Tiered co-payments, pricing, and demand in reference price markets for pharmaceuticals

Annika Herr, Moritz Suppliet

Research output: Contribution to journalArticleScientificpeer-review

Abstract

Health insurance companies curb price-insensitive behavior and the moral hazard of insureds by means of cost-sharing, such as tiered co-payments or reference pricing in drug markets. This paper evaluates the effect of price limits –below which drugs are exempt from co-payments– on prices and on demand. First, using a difference-in-differences estimation strategy, we find that the new policy decreases prices by 5 percent for generics and increases prices by 4 percent for brand-name drugs in the German reference price market. Second, estimating a nested-logit demand model, we show that consumers appreciate co-payment exempt drugs and calculate lower price elasticities for brand-name drugs than for generics. This explains the different price responses of brand-name and generic drugs and shows that price-related co-payment tiers are an effective tool to steer demand to low-priced drugs.
Original languageEnglish
Pages (from-to)19-29
JournalJournal of Health Economics
Volume56
Early online dateSep 2017
DOIs
Publication statusPublished - Dec 2017

Fingerprint

Pharmaceutical Preparations
Generic Drugs
Names
Logistic Models

Keywords

  • drug prices
  • cost-sharing
  • co-payments
  • reference pricing
  • regulation
  • firm behavior
  • health insurance
  • demand model
  • price elsaticity

Cite this

@article{8dd4d9d8cbcc4d4d9d948d2b8fac95c1,
title = "Tiered co-payments, pricing, and demand in reference price markets for pharmaceuticals",
abstract = "Health insurance companies curb price-insensitive behavior and the moral hazard of insureds by means of cost-sharing, such as tiered co-payments or reference pricing in drug markets. This paper evaluates the effect of price limits –below which drugs are exempt from co-payments– on prices and on demand. First, using a difference-in-differences estimation strategy, we find that the new policy decreases prices by 5 percent for generics and increases prices by 4 percent for brand-name drugs in the German reference price market. Second, estimating a nested-logit demand model, we show that consumers appreciate co-payment exempt drugs and calculate lower price elasticities for brand-name drugs than for generics. This explains the different price responses of brand-name and generic drugs and shows that price-related co-payment tiers are an effective tool to steer demand to low-priced drugs.",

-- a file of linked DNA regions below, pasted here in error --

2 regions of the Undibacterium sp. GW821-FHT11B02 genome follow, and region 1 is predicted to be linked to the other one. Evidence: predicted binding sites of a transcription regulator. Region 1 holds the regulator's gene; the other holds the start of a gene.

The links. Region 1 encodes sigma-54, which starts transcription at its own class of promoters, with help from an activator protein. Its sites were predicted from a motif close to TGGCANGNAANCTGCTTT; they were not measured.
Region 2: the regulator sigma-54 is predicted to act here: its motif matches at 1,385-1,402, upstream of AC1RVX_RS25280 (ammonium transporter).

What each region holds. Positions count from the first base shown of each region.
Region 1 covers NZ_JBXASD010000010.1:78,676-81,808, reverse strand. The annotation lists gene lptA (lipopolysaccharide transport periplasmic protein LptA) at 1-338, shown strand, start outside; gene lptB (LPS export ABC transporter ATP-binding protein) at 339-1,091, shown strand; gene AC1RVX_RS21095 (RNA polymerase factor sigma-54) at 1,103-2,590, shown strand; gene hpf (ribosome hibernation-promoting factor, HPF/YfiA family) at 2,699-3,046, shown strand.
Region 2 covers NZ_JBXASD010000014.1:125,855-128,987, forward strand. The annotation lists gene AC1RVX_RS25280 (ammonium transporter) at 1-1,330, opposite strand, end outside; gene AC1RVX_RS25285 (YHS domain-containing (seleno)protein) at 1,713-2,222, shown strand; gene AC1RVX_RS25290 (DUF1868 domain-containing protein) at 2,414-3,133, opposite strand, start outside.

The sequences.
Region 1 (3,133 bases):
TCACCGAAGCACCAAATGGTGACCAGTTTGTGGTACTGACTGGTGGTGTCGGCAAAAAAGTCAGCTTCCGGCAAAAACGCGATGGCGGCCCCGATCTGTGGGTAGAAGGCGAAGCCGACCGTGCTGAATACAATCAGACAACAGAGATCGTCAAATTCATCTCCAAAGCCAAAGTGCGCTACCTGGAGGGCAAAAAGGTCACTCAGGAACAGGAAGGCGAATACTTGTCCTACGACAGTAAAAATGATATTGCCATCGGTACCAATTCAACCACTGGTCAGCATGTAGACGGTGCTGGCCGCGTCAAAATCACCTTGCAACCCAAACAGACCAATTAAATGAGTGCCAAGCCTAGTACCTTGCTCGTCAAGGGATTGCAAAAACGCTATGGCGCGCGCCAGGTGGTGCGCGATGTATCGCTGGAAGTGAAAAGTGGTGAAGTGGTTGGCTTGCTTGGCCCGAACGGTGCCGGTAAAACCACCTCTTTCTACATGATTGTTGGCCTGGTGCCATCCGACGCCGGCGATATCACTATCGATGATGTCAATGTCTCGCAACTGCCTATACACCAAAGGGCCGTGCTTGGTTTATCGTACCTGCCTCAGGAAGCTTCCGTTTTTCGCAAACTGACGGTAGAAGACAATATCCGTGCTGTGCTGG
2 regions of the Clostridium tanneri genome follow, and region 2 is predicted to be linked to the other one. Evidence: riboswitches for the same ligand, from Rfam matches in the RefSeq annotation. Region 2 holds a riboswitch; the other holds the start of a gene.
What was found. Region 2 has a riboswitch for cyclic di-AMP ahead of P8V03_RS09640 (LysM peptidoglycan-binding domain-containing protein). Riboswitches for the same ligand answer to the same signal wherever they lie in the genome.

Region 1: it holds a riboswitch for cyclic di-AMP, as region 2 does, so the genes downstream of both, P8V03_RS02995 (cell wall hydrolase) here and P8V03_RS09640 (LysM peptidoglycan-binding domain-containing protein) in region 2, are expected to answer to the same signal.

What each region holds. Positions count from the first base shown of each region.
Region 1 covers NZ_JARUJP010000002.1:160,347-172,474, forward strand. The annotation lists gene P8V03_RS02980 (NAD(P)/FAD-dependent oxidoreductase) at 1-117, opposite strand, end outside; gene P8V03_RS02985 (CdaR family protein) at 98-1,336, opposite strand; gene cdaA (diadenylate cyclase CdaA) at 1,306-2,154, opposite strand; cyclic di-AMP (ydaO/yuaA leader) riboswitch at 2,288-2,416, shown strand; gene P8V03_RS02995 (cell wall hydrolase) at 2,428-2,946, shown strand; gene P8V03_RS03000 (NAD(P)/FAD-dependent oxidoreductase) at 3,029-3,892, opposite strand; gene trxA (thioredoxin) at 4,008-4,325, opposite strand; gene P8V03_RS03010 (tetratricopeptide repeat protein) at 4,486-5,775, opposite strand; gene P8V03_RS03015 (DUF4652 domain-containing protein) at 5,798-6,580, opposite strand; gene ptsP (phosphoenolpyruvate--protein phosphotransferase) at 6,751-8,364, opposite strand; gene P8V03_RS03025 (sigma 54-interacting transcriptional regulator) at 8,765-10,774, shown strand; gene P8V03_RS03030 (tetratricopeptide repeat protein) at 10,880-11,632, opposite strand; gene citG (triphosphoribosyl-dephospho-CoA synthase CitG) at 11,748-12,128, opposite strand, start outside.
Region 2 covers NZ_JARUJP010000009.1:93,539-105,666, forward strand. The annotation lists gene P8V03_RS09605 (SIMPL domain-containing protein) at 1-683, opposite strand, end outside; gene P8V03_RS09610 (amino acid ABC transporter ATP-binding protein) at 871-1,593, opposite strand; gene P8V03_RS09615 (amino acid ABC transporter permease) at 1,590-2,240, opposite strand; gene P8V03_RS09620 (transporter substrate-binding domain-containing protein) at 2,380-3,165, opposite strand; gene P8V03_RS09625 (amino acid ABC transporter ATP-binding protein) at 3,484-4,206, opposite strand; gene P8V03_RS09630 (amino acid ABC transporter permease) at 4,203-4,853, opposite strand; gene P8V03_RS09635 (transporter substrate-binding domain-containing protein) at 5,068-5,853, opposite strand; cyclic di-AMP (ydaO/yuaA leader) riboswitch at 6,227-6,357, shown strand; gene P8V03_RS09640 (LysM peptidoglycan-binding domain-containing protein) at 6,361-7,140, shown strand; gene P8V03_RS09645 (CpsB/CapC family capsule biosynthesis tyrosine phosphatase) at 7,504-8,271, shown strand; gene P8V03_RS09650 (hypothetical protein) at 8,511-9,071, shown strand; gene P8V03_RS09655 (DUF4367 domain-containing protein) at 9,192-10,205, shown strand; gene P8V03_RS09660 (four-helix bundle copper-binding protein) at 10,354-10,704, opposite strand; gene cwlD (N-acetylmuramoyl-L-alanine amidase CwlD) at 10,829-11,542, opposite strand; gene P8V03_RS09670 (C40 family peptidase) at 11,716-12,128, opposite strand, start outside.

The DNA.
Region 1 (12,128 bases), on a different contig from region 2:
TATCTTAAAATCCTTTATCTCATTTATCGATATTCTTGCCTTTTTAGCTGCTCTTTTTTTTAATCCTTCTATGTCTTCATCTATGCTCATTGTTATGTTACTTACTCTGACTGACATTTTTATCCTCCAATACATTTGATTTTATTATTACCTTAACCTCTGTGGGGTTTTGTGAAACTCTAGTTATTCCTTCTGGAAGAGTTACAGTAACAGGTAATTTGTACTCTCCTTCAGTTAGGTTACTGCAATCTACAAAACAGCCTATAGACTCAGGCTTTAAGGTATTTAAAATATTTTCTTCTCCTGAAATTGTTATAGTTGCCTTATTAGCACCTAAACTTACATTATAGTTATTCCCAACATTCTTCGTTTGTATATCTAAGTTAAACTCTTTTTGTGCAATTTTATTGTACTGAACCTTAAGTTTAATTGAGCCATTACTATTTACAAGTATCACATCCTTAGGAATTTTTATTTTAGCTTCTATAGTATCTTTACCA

keywords = "drug prices, cost-sharing, co-payments, reference pricing, regulation, firm behavior, health insurance, demand model, price elsaticity",
author = "Annika Herr and Moritz Suppliet",
year = "2017",
month = "12",
doi = "10.1016/j.jhealeco.2017.08.008",
language = "English",
volume = "56",
pages = "19--29",
journal = "Journal of Health Economics",
issn = "0167-6296",
publisher = "Elsevier Science BV",

}

Tiered co-payments, pricing, and demand in reference price markets for pharmaceuticals. / Herr, Annika; Suppliet, Moritz.

In: Journal of Health Economics, Vol. 56, 12.2017, p. 19-29.

Research output: Contribution to journalArticleScientificpeer-review

TY - JOUR

T1 - Tiered co-payments, pricing, and demand in reference price markets for pharmaceuticals

AU - Herr, Annika

AU - Suppliet, Moritz

PY - 2017/12

Y1 - 2017/12

N2 - Health insurance companies curb price-insensitive behavior and the moral hazard of insureds by means of cost-sharing, such as tiered co-payments or reference pricing in drug markets. This paper evaluates the effect of price limits –below which drugs are exempt from co-payments– on prices and on demand. First, using a difference-in-differences estimation strategy, we find that the new policy decreases prices by 5 percent for generics and increases prices by 4 percent for brand-name drugs in the German reference price market. Second, estimating a nested-logit demand model, we show that consumers appreciate co-payment exempt drugs and calculate lower price elasticities for brand-name drugs than for generics. This explains the different price responses of brand-name and generic drugs and shows that price-related co-payment tiers are an effective tool to steer demand to low-priced drugs.

AB - Health insurance companies curb price-insensitive behavior and the moral hazard of insureds by means of cost-sharing, such as tiered co-payments or reference pricing in drug markets. This paper evaluates the effect of price limits –below which drugs are exempt from co-payments– on prices and on demand. First, using a difference-in-differences estimation strategy, we find that the new policy decreases prices by 5 percent for generics and increases prices by 4 percent for brand-name drugs in the German reference price market. Second, estimating a nested-logit demand model, we show that consumers appreciate co-payment exempt drugs and calculate lower price elasticities for brand-name drugs than for generics. This explains the different price responses of brand-name and generic drugs and shows that price-related co-payment tiers are an effective tool to steer demand to low-priced drugs.

KW - drug prices

KW - cost-sharing

KW - co-payments

KW - reference pricing

KW - regulation

KW - firm behavior

KW - health insurance

KW - demand model

KW - price elsaticity

U2 - 10.1016/j.jhealeco.2017.08.008

DO - 10.1016/j.jhealeco.2017.08.008

M3 - Article

VL - 56

SP - 19

EP - 29

JO - Journal of Health Economics

JF - Journal of Health Economics

SN - 0167-6296

ER -